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Students to Face Off in 'Battle of the Brains' at U.Va.

From U.Va. Top News Daily
November 3, 2003

By Brandon Marshall Miller

U.Va. is going to be taken over by computers. Don't worry, it's not an alien invasion, but a computer-programming competition for engineering students.

Twenty teams representing seven schools from Virginia, six nearby states and the District of Columbia will participate in this year's regional contest, which will be held at U.Va.’s School of Engineering and Applied Science. The competition will begin at 8 a.m. Saturday, Nov. 8, in Olsson Hall.

The annual contest, now in its 28th year, draws thousands of college participants from around the world for a "battle of the brains.” Under IBM's sponsorship over the past seven years, participation has grown from 3,750 students to 23,000 students.

"This program and contest provide a way for our students to sharpen their skills in a fun, competitive environment," said David Brogan, assistant professor of computer engineering and a faculty advisor and coach to the U.Va. teams.

In the contest, student teams are given eight or more complex, real-world problems and five hours in which to build software systems to solve them. The problems are designed to test programming skill, creativity and teamwork. The team that solves the most problems correctly in the least amount of time will advance to the next level of competition.

Each team’s success depends on its members' logical skills, strategic abilities and mental endurance. To solve the problems, teams will be writing programs in Java and C++ on PCs equipped with the Linux operating system.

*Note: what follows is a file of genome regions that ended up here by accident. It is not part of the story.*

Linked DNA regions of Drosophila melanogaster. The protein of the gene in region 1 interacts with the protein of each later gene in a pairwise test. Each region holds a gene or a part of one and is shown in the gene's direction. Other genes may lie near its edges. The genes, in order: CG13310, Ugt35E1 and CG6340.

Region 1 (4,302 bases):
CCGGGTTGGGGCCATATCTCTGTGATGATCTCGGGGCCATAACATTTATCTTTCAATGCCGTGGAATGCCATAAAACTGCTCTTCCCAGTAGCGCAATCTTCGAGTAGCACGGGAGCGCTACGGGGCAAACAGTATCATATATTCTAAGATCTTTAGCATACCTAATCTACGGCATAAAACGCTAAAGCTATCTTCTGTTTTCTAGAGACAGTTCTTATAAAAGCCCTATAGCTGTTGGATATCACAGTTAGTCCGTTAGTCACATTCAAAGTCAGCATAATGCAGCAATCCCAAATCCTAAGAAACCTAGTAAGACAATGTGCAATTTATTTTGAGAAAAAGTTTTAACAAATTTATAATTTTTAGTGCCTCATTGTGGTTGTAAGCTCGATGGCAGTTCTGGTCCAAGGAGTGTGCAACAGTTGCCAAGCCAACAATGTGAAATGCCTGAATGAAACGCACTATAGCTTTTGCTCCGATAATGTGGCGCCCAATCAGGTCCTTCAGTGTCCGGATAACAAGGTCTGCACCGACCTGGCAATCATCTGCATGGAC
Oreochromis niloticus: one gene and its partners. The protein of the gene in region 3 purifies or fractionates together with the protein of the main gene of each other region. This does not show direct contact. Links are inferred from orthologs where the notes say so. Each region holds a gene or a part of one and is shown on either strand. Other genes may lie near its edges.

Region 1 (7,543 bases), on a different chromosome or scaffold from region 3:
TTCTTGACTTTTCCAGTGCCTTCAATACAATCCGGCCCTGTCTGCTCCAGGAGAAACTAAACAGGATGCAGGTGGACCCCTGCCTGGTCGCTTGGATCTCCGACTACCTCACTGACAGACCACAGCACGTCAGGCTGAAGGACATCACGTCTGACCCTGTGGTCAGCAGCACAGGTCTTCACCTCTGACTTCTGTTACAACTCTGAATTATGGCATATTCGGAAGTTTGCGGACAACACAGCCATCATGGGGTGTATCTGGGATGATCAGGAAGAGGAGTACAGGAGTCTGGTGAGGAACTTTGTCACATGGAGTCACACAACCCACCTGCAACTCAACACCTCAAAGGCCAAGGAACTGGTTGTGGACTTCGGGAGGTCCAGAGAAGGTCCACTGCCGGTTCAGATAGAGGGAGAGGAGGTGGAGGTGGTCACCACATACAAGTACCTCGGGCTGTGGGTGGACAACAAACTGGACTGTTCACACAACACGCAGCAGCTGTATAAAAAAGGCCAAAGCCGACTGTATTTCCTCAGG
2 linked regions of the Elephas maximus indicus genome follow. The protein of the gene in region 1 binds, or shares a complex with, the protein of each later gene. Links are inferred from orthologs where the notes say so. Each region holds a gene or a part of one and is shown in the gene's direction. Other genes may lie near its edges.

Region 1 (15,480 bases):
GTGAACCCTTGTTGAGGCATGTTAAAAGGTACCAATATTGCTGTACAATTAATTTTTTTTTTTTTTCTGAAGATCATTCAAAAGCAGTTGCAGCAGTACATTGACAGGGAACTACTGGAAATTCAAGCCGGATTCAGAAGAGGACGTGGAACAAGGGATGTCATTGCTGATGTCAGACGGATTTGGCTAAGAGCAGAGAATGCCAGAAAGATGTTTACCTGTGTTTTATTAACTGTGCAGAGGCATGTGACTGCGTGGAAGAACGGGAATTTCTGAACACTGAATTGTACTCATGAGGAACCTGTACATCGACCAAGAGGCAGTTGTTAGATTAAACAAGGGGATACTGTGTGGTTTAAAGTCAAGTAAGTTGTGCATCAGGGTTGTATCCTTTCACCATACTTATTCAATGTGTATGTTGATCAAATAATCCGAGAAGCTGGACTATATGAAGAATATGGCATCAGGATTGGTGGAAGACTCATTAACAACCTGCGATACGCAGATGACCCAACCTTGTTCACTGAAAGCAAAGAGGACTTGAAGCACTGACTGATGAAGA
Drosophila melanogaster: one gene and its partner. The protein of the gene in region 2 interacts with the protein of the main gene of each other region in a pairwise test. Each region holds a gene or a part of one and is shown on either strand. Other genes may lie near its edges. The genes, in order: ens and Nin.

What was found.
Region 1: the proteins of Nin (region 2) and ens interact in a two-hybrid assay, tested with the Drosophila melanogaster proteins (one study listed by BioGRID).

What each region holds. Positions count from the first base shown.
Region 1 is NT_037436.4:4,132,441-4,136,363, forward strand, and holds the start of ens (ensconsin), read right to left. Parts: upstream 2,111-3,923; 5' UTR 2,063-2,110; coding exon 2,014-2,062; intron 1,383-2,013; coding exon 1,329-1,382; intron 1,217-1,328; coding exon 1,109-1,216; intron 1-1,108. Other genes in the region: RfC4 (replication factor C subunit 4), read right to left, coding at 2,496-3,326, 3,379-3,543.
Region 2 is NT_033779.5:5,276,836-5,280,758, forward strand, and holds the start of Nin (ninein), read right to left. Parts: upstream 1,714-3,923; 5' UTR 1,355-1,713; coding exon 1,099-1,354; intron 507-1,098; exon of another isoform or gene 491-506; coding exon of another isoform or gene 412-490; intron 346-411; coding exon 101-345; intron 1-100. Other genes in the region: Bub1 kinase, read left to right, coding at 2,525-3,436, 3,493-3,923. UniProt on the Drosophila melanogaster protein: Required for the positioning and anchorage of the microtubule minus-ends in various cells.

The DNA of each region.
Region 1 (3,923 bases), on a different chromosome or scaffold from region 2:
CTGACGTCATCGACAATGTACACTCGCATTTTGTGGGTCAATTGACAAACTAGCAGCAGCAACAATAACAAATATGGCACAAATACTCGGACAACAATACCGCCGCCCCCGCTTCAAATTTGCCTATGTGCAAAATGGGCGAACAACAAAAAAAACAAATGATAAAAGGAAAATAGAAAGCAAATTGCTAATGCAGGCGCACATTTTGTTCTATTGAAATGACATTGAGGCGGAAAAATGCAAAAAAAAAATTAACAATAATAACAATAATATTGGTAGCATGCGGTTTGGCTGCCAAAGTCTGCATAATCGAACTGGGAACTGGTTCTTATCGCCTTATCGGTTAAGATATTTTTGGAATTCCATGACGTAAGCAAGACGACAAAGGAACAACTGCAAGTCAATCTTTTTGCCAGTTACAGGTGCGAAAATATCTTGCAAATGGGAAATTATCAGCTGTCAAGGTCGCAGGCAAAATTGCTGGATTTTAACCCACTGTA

Competing for the University will be four teams, each comprised of three engineering students. U.Va.undergraduate engineering students participating in the contest include computer science majors David Chu, J.J. Faminella, J.J. Frankovich, Chris Frost, Ryan Milligan, and Dan Nguyen; and computer engineering majors Xung Nham, Andrew Love, Matt Hill, and Paul Bui. Matt Suhocki, a graduate student in computer science, is also competing.

Once the results are in from the regional competitions in 68 countries, 70 to 120 teams will advance to the finals in Prague, Czech Republic, March 28-April 1. In the eleven years that U.Va. has participated in the competition, University teams have reached the World Finals three times.

"I enjoy the puzzle-solving challenge," said David Chu, fourth-year student and one of the team members. He, like his teammates, is hoping that the regional competition will be the first step on the way to the international battle of the brains.


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